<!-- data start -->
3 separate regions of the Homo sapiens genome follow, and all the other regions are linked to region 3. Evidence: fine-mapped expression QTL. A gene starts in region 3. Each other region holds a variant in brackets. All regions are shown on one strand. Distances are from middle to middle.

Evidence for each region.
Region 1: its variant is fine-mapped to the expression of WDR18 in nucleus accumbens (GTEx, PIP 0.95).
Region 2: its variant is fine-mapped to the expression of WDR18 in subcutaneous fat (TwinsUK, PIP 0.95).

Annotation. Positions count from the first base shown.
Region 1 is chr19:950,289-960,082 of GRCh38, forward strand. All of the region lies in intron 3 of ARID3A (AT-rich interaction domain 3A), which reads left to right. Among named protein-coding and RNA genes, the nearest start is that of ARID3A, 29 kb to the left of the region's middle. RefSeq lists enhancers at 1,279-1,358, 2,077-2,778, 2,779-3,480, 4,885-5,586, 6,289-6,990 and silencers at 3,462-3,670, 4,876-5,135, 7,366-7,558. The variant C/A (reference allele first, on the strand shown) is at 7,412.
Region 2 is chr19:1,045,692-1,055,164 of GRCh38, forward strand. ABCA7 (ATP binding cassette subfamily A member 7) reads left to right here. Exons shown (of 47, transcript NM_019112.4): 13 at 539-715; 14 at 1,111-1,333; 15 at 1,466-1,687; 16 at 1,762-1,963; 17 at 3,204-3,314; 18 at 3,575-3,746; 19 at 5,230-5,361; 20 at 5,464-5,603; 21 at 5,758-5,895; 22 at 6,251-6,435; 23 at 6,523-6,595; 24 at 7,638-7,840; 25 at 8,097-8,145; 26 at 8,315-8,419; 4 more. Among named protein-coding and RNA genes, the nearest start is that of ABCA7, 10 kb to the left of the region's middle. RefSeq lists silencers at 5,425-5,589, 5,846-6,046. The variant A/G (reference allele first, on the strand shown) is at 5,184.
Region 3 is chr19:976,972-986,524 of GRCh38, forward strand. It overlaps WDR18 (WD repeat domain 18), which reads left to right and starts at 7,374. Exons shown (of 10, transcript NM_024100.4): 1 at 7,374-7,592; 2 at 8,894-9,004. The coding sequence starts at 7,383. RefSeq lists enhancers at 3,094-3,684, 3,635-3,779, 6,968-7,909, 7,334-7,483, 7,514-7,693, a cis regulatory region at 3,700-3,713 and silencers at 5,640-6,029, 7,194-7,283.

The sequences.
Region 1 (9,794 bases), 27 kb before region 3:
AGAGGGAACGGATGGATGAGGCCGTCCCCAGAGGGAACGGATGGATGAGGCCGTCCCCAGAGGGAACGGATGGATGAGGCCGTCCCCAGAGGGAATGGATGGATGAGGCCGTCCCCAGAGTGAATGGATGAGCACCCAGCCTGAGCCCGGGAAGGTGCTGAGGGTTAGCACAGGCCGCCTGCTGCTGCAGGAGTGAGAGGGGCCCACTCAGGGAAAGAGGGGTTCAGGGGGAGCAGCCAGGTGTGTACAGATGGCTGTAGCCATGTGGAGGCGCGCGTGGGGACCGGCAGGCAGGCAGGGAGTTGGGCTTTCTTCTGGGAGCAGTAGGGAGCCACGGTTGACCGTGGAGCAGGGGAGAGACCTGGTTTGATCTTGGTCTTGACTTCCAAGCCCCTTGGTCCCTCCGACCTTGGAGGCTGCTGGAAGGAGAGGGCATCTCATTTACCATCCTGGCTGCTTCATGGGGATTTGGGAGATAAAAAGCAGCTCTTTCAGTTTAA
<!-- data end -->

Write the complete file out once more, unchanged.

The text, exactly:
3 separate regions of the Homo sapiens genome follow, and all the other regions are linked to region 3. Evidence: fine-mapped expression QTL. A gene starts in region 3. Each other region holds a variant in brackets. All regions are shown on one strand. Distances are from middle to middle.

Evidence for each region.
Region 1: its variant is fine-mapped to the expression of WDR18 in nucleus accumbens (GTEx, PIP 0.95).
Region 2: its variant is fine-mapped to the expression of WDR18 in subcutaneous fat (TwinsUK, PIP 0.95).

Annotation. Positions count from the first base shown.
Region 1 is chr19:950,289-960,082 of GRCh38, forward strand. All of the region lies in intron 3 of ARID3A (AT-rich interaction domain 3A), which reads left to right. Among named protein-coding and RNA genes, the nearest start is that of ARID3A, 29 kb to the left of the region's middle. RefSeq lists enhancers at 1,279-1,358, 2,077-2,778, 2,779-3,480, 4,885-5,586, 6,289-6,990 and silencers at 3,462-3,670, 4,876-5,135, 7,366-7,558. The variant C/A (reference allele first, on the strand shown) is at 7,412.
Region 2 is chr19:1,045,692-1,055,164 of GRCh38, forward strand. ABCA7 (ATP binding cassette subfamily A member 7) reads left to right here. Exons shown (of 47, transcript NM_019112.4): 13 at 539-715; 14 at 1,111-1,333; 15 at 1,466-1,687; 16 at 1,762-1,963; 17 at 3,204-3,314; 18 at 3,575-3,746; 19 at 5,230-5,361; 20 at 5,464-5,603; 21 at 5,758-5,895; 22 at 6,251-6,435; 23 at 6,523-6,595; 24 at 7,638-7,840; 25 at 8,097-8,145; 26 at 8,315-8,419; 4 more. Among named protein-coding and RNA genes, the nearest start is that of ABCA7, 10 kb to the left of the region's middle. RefSeq lists silencers at 5,425-5,589, 5,846-6,046. The variant A/G (reference allele first, on the strand shown) is at 5,184.
Region 3 is chr19:976,972-986,524 of GRCh38, forward strand. It overlaps WDR18 (WD repeat domain 18), which reads left to right and starts at 7,374. Exons shown (of 10, transcript NM_024100.4): 1 at 7,374-7,592; 2 at 8,894-9,004. The coding sequence starts at 7,383. RefSeq lists enhancers at 3,094-3,684, 3,635-3,779, 6,968-7,909, 7,334-7,483, 7,514-7,693, a cis regulatory region at 3,700-3,713 and silencers at 5,640-6,029, 7,194-7,283.

The sequences.
Region 1 (9,794 bases), 27 kb before region 3:
AGAGGGAACGGATGGATGAGGCCGTCCCCAGAGGGAACGGATGGATGAGGCCGTCCCCAGAGGGAACGGATGGATGAGGCCGTCCCCAGAGGGAATGGATGGATGAGGCCGTCCCCAGAGTGAATGGATGAGCACCCAGCCTGAGCCCGGGAAGGTGCTGAGGGTTAGCACAGGCCGCCTGCTGCTGCAGGAGTGAGAGGGGCCCACTCAGGGAAAGAGGGGTTCAGGGGGAGCAGCCAGGTGTGTACAGATGGCTGTAGCCATGTGGAGGCGCGCGTGGGGACCGGCAGGCAGGCAGGGAGTTGGGCTTTCTTCTGGGAGCAGTAGGGAGCCACGGTTGACCGTGGAGCAGGGGAGAGACCTGGTTTGATCTTGGTCTTGACTTCCAAGCCCCTTGGTCCCTCCGACCTTGGAGGCTGCTGGAAGGAGAGGGCATCTCATTTACCATCCTGGCTGCTTCATGGGGATTTGGGAGATAAAAAGCAGCTCTTTCAGTTTAA